Study objectives: Prospective randomized trials (PRTs) have suggested that third-generation agents (eg, gemcitabine, the taxanes, and vinorelbine) improve the survival time of patients with non-small cell lung cancer (NSCLC). However, < 30% of unselected NSCLC patients fulfill the eligibility criteria of such trials. We analyzed the outcomes of all consecutive and unselected patients with inoperable NSCLC in a single institution to determine whether there was an improvement in survival over time, and if so, to identify the factors that were associated with improved survival.
Methods: A total of 230 documented patients with NSCLC at the Basel University Hospital treated after 1990 were analyzed retrospectively. Break points by year of treatment were determined using sequential Cox proportional hazards regression models and the Kaplan-Meier estimator. Multivariate analysis was used to determine which factors were associated with improved survival over time.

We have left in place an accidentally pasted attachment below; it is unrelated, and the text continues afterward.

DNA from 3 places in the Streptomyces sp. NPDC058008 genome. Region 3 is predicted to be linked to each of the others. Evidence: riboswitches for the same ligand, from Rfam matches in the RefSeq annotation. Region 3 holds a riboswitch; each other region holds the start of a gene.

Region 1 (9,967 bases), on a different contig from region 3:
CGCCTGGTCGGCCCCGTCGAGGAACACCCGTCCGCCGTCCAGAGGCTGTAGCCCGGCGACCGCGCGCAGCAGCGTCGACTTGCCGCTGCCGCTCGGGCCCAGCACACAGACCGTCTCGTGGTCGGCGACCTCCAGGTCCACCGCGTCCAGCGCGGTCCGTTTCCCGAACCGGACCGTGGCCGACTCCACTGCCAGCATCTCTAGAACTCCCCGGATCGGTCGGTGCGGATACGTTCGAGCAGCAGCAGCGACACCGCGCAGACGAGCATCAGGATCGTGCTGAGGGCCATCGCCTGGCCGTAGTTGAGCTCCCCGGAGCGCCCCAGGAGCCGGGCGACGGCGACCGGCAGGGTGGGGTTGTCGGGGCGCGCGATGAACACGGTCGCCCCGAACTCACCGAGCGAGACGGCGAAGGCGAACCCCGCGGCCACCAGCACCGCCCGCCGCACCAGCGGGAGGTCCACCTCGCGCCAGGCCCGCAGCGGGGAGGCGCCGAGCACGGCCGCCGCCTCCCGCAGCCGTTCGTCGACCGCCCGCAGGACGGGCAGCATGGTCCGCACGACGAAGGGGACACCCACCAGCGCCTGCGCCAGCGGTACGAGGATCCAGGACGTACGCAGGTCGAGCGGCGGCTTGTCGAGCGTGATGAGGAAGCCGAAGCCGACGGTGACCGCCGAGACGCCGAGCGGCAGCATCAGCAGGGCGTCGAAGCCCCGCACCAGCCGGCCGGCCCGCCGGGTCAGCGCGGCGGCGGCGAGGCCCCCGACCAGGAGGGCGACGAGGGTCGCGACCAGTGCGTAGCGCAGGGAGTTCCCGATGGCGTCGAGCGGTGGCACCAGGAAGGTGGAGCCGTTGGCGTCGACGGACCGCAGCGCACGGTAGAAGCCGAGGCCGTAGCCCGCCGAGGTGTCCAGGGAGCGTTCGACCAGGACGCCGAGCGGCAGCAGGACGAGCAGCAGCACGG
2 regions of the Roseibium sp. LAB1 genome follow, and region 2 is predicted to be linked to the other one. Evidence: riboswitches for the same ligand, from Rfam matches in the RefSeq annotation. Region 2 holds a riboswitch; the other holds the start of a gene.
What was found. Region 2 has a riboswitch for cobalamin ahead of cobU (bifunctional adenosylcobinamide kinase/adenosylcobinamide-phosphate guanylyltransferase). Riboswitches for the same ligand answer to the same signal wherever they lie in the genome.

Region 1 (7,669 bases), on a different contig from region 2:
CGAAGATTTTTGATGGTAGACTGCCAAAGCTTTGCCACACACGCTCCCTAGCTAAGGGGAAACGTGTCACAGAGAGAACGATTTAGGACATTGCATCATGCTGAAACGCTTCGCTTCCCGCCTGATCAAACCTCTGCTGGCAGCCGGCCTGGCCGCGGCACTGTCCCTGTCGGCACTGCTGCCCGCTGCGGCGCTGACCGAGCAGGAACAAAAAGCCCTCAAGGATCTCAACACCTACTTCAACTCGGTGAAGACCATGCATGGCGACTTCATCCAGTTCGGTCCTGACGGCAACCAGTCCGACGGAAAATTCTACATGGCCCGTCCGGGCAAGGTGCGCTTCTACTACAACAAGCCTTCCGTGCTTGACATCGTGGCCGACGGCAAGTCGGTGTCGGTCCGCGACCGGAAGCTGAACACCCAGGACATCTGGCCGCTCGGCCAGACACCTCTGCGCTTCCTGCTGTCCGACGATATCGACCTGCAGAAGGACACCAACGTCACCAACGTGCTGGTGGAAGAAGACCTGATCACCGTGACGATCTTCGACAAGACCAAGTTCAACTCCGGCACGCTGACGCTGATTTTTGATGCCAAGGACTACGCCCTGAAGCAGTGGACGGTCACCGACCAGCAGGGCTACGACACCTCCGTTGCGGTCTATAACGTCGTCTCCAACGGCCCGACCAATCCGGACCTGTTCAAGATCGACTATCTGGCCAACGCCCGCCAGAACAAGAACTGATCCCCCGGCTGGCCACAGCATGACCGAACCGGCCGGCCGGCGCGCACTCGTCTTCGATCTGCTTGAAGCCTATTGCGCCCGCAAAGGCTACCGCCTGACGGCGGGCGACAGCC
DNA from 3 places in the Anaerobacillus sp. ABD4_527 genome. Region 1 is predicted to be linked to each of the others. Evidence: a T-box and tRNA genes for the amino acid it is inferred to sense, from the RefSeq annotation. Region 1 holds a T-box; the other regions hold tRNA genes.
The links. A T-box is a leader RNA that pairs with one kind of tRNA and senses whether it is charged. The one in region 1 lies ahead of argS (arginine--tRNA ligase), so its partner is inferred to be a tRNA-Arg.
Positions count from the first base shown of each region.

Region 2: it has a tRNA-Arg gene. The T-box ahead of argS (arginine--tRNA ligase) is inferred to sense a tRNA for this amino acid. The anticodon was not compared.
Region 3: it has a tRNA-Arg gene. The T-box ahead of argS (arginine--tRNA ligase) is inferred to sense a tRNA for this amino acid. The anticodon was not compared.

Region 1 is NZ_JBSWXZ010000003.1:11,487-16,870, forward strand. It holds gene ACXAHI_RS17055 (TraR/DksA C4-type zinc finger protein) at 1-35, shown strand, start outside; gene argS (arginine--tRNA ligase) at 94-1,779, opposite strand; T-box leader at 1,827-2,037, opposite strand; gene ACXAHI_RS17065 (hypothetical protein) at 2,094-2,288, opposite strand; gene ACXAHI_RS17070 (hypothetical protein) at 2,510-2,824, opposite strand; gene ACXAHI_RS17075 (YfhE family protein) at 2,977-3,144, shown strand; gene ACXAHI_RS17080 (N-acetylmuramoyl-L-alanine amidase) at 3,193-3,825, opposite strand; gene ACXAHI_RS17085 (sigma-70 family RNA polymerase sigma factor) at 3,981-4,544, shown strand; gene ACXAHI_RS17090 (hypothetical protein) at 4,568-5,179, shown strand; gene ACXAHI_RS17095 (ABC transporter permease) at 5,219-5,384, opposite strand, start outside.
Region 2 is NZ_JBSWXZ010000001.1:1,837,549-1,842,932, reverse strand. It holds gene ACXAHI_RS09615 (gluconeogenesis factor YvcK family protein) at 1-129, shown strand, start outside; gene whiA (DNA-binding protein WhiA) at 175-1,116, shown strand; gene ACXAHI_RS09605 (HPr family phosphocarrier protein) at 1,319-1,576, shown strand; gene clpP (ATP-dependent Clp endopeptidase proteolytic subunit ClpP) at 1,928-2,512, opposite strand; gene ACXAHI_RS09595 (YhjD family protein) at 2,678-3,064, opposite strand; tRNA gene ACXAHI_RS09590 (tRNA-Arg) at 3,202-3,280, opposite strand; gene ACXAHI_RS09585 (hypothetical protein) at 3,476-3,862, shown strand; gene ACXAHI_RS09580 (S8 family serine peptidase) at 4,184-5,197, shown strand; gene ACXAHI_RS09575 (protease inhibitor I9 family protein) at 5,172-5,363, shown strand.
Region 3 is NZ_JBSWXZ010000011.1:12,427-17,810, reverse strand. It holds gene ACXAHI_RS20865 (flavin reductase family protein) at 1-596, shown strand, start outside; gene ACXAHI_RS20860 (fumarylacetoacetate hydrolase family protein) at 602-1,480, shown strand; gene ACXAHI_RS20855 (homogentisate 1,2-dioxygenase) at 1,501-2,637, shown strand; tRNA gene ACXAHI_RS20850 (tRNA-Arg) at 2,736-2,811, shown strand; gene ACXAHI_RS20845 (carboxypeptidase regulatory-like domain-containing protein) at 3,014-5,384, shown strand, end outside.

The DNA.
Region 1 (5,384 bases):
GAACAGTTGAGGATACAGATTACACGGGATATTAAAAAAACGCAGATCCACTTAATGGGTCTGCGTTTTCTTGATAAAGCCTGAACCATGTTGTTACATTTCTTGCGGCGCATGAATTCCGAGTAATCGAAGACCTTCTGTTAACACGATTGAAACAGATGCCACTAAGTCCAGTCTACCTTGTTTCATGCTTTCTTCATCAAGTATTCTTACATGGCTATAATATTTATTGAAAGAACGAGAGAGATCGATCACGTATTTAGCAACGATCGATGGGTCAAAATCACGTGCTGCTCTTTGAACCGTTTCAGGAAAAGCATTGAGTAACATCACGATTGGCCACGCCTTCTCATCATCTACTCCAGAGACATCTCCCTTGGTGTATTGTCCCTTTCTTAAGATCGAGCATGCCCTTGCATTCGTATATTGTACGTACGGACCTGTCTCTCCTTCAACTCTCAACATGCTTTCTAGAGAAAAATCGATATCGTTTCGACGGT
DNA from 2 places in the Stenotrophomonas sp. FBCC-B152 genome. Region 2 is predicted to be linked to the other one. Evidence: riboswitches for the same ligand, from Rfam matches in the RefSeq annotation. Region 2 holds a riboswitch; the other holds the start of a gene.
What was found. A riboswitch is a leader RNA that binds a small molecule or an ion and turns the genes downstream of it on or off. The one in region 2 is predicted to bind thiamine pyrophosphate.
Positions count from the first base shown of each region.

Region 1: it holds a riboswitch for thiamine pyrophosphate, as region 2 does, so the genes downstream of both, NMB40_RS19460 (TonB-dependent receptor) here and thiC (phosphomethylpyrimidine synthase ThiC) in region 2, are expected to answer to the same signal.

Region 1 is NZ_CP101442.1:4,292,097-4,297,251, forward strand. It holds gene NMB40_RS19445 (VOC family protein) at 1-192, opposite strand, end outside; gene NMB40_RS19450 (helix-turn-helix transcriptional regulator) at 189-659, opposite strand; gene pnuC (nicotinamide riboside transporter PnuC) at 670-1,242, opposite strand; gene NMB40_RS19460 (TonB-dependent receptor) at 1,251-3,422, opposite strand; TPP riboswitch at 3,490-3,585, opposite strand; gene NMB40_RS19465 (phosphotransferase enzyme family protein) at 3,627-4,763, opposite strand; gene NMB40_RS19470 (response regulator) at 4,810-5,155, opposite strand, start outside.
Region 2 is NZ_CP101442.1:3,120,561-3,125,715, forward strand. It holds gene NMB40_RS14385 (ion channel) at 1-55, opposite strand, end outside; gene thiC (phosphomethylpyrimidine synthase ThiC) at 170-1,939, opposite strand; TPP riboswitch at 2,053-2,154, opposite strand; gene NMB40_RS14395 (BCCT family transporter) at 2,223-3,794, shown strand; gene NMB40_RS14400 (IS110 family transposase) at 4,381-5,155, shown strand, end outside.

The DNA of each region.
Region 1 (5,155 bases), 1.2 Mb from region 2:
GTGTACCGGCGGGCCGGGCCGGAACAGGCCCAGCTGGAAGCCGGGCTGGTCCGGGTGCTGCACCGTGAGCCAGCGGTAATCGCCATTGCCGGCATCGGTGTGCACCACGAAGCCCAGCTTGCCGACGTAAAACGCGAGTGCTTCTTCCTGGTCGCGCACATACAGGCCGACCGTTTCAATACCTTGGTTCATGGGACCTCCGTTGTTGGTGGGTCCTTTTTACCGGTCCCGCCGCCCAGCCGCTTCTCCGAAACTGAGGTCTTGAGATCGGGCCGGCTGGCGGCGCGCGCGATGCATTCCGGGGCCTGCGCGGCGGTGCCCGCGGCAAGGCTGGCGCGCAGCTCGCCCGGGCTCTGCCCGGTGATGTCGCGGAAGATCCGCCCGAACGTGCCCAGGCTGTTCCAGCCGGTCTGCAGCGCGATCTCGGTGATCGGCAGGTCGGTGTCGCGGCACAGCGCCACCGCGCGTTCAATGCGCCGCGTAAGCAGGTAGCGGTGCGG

Results: A marked improvement of survival was found since the introduction of the third-generation agents in 1997. The 1-year (40% vs 19%, respectively) and 2-year survival rates (23% vs 5%, respectively, p < 0.0001) of patients in whom NSCLC had been diagnosed since 1997 were significantly better than those prior to 1997. The two cohorts did not differ significantly in sex, stage, performance status, weight loss, and lactate dehydrogenase levels. The improvement since 1997 was due to better best supportive care (p < 0.025), better first-line chemotherapy (median overall survival [OS] time (9.2 vs 6.9 months, respectively; p < 0.0016), and better second-line chemotherapy (p < 0.0001). Finally, patients who received therapy with platinum plus a third-generation drug had significantly better outcomes than those who received an older therapy regimen (median OS time, 9.3 vs 6.7 months, respectively; p < 0.027).
Conclusions: A significant improvement of survival in patients with NSCLC was observed in the last decade. The results of PRTs for palliative treatment of NSCLC seem to be applicable to an unselected group of patients with NSCLC, and therapeutic nihilism in the palliative setting seems not to be justified.